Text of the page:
When the Brown Corporation met on Thursday and Friday, it could not exist without hearing us. We were showing up in the hundreds to each of their meetings. Everyone felt like we have a vested interest in this, and that we have the power to demand that our university listen to us. That kind of personal accountability developed a lot over the course of the hunger strike.

Ariela Rosenzweig

Hunger strikes can be isolating or individualistic, and that was something that I think we all felt nervous about going into it. But we’ve consciously used this tactic for movement-building. We knew that we were not only trying to build community and make connections in this moment on campus, but that we were also hoping to draw connections to our campus history and to world history regarding other atrocities we’ve witnessed.

Divestment is a tool that universities and countries can use to put civil-society pressure and eventually state pressure on bad actors. We started our hunger strike as part of the lineage of student hunger strikes for divestment from apartheid South Africa. And tactically it made sense to us — we’ve done rallies and sit-ins, and the administration didn’t listen. We know we need to keep pushing, and we know that we’re not the first to do so in this way.

Niyanta Nepal

I’ve done a lot of organizing around educational equity. But I can’t forget that there are no universities left standing in Gaza. I can’t forget the fact that students are learning to read from pamphlets falling out of planes, telling them to run. You can’t forget what these children are going through. And you can’t in good conscience advocate for educational equity on this campus without connecting it to what’s going on in Palestine.

Hadas Thier

Your demand was for the Brown Corporation to discuss the divestment proposal during its meeting. What do you make of its refusal to even take up the question, and where do you go from here?

Ariela Rosenzweig

It doesn’t seem like a smart decision to not just hear us and have it be done with. It’s surprising that this is what they decided on. But I think that the reason it’s so difficult for the administration to agree to hear us out is that it knows this would become a watershed moment.

It’s also quintessential Palestine exceptionalism. There is no other situation in which there would be this level of student support for the university to consider a proposal, and it would still repeatedly say no — except for on the issue of Palestine. It’s high stakes for the university, just like we’ve seen on a national level. They’re very committed to making sure that there is no movement. It’s unreasonable. It’s illiberal.

Niyanta Nepal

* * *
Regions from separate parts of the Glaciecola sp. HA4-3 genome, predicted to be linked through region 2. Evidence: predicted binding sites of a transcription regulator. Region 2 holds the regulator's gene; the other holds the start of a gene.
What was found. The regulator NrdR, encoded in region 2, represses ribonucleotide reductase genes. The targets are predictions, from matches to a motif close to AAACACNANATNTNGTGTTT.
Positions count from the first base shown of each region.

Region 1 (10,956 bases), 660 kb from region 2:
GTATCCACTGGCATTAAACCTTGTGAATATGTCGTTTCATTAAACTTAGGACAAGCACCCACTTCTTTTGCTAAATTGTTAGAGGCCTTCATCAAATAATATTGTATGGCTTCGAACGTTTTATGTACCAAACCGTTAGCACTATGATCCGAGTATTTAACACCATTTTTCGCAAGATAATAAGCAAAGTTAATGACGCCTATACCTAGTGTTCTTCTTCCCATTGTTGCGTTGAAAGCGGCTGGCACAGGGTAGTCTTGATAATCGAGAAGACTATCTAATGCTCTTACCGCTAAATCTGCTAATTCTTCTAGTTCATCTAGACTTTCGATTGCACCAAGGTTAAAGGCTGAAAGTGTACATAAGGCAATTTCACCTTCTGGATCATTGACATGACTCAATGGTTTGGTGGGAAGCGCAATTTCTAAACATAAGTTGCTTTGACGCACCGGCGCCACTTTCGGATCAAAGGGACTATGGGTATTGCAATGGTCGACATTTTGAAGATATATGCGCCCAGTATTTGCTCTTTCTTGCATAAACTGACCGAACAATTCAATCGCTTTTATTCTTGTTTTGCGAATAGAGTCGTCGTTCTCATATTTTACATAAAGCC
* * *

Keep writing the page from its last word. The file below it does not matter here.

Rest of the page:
It was extremely disheartening during the days of the corporation meeting, to have them eating in front of us and going about their business, with no regard to the fact that there were nineteen students willing to put their lives on hold, and that 2,300 students had signed a petition asking them to hear us out. They couldn’t take an hour of their time to acknowledge the fact that more than twenty-nine thousand Palestinians have died as a result of Israel’s assault.

I also know that it’s only a matter of time before the corporation has to grapple with this decision. If you look at anything that has ever happened at Brown University — which it later takes credit for — it has always been a product of students’ collective action.

Kaliko Kalāhiki speaking at the protest. (Courtesy of Talia LeVine)
Kaliko Kalāhiki

I am hopeful that this is just a seed that will continue to grow. Right now at Brown, we’re in a moment of recovering and regrouping. Other universities have the ability and capacity to continue the movement. This is not just about Brown; it’s national and international across campuses.

Hadas Thier

How do you see the divestment movement at Brown in relation to the broader national movement?

Ariela Rosenzweig

The administration considers us silly for our insistence on divestment. But we know that with South Africa — even though that was forty years ago, and it’s not the same situation — civil-society pressure in the form of divestment made a big impact.

The significant symbolic weight of a university like Brown declaring that we find this to be morally reprehensible is something that we believe could help change the world. Michigan State University was the first to divest from South Africa, and then lots of universities in the country followed, until the US government finally passed the Anti-Apartheid Act.

So we see our fight for divestment on campus, not as separate from pressure that we are also putting on our elected officials, but as a part of it. Our theory of change is about using our positions, and Brown’s ability to use its position, in order to affect a material withdrawal of support from violence in Palestine.